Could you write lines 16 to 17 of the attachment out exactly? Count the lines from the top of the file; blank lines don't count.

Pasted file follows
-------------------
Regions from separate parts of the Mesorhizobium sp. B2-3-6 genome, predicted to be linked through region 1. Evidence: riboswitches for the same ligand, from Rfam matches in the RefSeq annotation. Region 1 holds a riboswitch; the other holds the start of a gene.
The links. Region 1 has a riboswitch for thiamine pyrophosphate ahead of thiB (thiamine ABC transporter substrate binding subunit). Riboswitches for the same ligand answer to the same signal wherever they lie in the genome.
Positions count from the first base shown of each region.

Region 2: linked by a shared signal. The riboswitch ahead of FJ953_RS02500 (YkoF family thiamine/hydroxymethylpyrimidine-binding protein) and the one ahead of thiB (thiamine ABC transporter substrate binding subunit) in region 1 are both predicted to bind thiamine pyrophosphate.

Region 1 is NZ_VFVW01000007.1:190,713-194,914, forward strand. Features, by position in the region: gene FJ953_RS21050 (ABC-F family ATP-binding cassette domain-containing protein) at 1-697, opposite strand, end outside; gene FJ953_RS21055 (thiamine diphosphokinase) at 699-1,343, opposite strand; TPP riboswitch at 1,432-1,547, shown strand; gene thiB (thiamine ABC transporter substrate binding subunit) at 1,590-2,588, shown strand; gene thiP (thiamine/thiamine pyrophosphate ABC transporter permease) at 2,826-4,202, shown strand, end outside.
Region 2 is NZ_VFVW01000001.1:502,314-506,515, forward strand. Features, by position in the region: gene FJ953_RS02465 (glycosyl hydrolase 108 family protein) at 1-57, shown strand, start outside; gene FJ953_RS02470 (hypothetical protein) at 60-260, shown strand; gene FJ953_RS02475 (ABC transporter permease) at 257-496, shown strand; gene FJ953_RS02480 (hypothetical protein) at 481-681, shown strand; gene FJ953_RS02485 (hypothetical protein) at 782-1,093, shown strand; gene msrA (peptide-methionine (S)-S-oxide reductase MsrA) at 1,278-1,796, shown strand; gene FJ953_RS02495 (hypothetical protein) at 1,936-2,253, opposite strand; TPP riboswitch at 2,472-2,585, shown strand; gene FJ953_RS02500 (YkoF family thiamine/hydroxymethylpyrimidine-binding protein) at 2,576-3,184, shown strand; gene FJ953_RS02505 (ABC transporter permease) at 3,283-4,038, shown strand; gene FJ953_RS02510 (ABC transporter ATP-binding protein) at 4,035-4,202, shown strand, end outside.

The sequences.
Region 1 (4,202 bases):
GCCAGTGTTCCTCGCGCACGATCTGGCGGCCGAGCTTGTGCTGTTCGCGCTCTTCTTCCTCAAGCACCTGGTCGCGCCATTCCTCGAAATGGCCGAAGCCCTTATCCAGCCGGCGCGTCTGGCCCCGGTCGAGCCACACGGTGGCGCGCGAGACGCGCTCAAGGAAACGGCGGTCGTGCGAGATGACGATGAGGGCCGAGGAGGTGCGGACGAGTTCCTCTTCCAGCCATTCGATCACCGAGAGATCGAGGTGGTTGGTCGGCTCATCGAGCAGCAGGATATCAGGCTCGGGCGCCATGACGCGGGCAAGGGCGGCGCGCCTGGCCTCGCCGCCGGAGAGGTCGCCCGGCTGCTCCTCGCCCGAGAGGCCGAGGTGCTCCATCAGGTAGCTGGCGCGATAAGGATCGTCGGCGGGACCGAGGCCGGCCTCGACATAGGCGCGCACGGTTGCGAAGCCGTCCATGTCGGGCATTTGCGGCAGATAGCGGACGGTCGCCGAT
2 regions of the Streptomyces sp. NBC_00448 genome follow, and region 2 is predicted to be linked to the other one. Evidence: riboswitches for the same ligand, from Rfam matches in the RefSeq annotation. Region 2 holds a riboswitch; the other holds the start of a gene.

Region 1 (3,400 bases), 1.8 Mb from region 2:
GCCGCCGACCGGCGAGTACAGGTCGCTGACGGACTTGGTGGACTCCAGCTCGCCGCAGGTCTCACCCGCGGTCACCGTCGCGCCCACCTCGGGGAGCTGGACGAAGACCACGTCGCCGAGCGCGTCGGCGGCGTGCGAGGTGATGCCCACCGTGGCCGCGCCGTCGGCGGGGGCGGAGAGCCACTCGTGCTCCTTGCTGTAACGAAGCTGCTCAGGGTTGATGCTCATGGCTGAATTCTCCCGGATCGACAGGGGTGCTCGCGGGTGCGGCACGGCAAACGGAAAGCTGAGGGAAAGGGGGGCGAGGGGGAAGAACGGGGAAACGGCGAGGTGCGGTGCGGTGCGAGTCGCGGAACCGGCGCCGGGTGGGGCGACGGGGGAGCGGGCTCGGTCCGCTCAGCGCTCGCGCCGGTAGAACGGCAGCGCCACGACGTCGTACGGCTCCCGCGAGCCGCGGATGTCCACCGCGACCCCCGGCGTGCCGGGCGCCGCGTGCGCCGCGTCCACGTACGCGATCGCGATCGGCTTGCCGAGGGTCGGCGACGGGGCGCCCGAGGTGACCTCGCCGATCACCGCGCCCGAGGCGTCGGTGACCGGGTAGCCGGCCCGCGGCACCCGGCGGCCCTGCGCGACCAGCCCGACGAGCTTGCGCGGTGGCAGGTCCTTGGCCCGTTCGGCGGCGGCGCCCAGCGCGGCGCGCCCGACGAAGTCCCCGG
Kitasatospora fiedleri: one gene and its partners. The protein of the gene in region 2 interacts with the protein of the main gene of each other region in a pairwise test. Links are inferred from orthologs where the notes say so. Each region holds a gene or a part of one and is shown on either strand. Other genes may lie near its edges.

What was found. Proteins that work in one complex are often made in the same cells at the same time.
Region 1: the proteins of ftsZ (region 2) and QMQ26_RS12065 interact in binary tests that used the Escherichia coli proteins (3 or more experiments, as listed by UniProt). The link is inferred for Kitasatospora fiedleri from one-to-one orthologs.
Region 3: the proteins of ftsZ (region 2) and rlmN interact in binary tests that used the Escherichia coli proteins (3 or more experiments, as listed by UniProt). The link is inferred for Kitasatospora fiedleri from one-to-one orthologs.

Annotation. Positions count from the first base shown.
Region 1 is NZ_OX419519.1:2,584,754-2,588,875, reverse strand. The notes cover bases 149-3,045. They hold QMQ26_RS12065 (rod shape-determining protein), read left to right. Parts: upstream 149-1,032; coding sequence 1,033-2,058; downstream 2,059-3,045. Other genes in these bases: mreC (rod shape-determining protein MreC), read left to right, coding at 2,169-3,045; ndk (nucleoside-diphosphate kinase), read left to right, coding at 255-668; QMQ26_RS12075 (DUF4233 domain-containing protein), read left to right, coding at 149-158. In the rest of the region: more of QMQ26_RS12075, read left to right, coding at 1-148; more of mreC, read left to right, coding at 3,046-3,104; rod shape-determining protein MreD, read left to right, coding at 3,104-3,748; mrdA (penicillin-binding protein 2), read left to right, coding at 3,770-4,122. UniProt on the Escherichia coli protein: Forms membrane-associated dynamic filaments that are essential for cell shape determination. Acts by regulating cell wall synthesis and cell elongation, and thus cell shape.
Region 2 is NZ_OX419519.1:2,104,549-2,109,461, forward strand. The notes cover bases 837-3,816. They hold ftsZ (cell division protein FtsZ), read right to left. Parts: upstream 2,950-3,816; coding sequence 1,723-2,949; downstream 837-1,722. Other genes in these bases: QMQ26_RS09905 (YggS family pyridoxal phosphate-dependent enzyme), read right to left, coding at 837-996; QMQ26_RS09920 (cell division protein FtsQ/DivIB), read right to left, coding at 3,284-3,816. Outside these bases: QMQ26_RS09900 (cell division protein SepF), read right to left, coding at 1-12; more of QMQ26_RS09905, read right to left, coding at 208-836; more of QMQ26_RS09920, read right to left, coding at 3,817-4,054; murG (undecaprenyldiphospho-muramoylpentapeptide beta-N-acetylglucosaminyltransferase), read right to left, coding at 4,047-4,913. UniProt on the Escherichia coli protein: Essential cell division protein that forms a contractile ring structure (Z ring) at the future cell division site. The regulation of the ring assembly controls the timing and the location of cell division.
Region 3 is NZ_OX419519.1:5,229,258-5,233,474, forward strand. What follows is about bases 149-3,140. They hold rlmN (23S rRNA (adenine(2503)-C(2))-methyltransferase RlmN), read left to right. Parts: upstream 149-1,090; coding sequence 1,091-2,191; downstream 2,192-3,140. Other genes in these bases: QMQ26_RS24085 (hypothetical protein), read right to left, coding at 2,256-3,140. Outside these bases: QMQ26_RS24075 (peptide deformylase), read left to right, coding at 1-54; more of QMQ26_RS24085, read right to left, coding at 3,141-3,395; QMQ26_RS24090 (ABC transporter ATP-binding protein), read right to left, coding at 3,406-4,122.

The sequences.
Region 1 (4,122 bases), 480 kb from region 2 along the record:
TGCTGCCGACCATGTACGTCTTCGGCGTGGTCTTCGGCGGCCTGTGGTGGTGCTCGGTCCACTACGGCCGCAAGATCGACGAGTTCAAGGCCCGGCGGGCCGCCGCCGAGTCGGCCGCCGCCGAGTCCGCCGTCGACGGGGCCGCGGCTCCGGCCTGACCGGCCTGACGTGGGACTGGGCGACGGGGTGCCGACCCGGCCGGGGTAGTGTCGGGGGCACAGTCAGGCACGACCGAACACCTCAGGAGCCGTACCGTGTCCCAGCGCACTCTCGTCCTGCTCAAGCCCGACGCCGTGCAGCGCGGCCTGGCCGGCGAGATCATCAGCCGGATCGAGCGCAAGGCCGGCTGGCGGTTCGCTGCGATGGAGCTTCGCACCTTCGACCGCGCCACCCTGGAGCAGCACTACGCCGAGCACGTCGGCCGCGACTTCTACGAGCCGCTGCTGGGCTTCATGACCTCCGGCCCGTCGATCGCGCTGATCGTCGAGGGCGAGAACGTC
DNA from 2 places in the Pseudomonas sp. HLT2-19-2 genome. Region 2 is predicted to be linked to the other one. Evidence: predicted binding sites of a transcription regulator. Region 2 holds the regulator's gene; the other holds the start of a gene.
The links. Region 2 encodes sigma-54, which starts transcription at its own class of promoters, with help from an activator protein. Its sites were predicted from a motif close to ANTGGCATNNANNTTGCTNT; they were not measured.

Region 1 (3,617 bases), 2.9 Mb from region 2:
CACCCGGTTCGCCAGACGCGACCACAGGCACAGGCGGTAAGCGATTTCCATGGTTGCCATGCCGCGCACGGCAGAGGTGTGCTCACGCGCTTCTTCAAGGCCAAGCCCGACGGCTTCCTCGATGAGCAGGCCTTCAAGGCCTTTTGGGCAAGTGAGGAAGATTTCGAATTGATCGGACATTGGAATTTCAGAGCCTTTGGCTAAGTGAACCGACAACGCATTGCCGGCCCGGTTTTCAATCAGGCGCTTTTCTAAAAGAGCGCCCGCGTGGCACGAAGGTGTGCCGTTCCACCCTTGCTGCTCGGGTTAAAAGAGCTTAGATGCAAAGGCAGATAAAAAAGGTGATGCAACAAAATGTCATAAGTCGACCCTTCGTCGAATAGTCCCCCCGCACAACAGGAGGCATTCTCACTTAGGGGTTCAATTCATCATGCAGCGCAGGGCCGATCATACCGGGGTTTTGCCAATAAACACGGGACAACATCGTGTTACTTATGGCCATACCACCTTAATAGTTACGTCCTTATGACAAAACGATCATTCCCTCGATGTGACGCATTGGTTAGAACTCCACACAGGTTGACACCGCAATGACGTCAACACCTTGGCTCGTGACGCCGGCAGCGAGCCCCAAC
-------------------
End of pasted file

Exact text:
Region 3: the proteins of ftsZ (region 2) and rlmN interact in binary tests that used the Escherichia coli proteins (3 or more experiments, as listed by UniProt). The link is inferred for Kitasatospora fiedleri from one-to-one orthologs.

Annotation. Positions count from the first base shown.